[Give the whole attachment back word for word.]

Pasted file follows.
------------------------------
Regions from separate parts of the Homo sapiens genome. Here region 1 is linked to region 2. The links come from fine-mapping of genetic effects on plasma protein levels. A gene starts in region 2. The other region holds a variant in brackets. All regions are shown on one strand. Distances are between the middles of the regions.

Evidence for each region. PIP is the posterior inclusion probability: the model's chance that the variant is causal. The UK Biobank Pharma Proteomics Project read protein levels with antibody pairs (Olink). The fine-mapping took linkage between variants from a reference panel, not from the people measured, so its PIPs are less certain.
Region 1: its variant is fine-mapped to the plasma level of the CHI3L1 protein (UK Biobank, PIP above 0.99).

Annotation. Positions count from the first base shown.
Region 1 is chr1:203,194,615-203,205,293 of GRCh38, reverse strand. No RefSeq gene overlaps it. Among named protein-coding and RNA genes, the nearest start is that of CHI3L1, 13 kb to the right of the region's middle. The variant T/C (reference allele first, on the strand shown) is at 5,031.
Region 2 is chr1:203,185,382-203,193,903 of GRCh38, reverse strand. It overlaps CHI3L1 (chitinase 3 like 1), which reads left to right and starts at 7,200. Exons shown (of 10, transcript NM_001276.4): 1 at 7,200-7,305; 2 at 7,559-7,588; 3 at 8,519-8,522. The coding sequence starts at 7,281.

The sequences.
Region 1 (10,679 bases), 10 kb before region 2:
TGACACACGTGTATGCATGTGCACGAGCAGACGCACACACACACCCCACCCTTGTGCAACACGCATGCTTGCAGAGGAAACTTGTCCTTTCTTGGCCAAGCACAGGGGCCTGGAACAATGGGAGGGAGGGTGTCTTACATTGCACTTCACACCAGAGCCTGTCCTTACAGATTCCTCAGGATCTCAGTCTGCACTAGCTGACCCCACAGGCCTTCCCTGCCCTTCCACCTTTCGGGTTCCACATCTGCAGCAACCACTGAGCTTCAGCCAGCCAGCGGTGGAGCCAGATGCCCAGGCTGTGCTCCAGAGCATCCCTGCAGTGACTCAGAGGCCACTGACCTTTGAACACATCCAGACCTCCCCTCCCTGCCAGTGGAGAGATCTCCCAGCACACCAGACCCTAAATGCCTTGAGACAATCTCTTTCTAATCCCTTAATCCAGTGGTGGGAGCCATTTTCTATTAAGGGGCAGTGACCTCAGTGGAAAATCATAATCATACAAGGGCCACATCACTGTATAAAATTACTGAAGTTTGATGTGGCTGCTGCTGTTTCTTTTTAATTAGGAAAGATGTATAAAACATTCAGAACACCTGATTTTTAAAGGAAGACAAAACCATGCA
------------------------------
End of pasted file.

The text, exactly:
Regions from separate parts of the Homo sapiens genome. Here region 1 is linked to region 2. The links come from fine-mapping of genetic effects on plasma protein levels. A gene starts in region 2. The other region holds a variant in brackets. All regions are shown on one strand. Distances are between the middles of the regions.

Evidence for each region. PIP is the posterior inclusion probability: the model's chance that the variant is causal. The UK Biobank Pharma Proteomics Project read protein levels with antibody pairs (Olink). The fine-mapping took linkage between variants from a reference panel, not from the people measured, so its PIPs are less certain.
Region 1: its variant is fine-mapped to the plasma level of the CHI3L1 protein (UK Biobank, PIP above 0.99).

Annotation. Positions count from the first base shown.
Region 1 is chr1:203,194,615-203,205,293 of GRCh38, reverse strand. No RefSeq gene overlaps it. Among named protein-coding and RNA genes, the nearest start is that of CHI3L1, 13 kb to the right of the region's middle. The variant T/C (reference allele first, on the strand shown) is at 5,031.
Region 2 is chr1:203,185,382-203,193,903 of GRCh38, reverse strand. It overlaps CHI3L1 (chitinase 3 like 1), which reads left to right and starts at 7,200. Exons shown (of 10, transcript NM_001276.4): 1 at 7,200-7,305; 2 at 7,559-7,588; 3 at 8,519-8,522. The coding sequence starts at 7,281.

The sequences.
Region 1 (10,679 bases), 10 kb before region 2:
TGACACACGTGTATGCATGTGCACGAGCAGACGCACACACACACCCCACCCTTGTGCAACACGCATGCTTGCAGAGGAAACTTGTCCTTTCTTGGCCAAGCACAGGGGCCTGGAACAATGGGAGGGAGGGTGTCTTACATTGCACTTCACACCAGAGCCTGTCCTTACAGATTCCTCAGGATCTCAGTCTGCACTAGCTGACCCCACAGGCCTTCCCTGCCCTTCCACCTTTCGGGTTCCACATCTGCAGCAACCACTGAGCTTCAGCCAGCCAGCGGTGGAGCCAGATGCCCAGGCTGTGCTCCAGAGCATCCCTGCAGTGACTCAGAGGCCACTGACCTTTGAACACATCCAGACCTCCCCTCCCTGCCAGTGGAGAGATCTCCCAGCACACCAGACCCTAAATGCCTTGAGACAATCTCTTTCTAATCCCTTAATCCAGTGGTGGGAGCCATTTTCTATTAAGGGGCAGTGACCTCAGTGGAAAATCATAATCATACAAGGGCCACATCACTGTATAAAATTACTGAAGTTTGATGTGGCTGCTGCTGTTTCTTTTTAATTAGGAAAGATGTATAAAACATTCAGAACACCTGATTTTTAAAGGAAGACAAAACCATGCA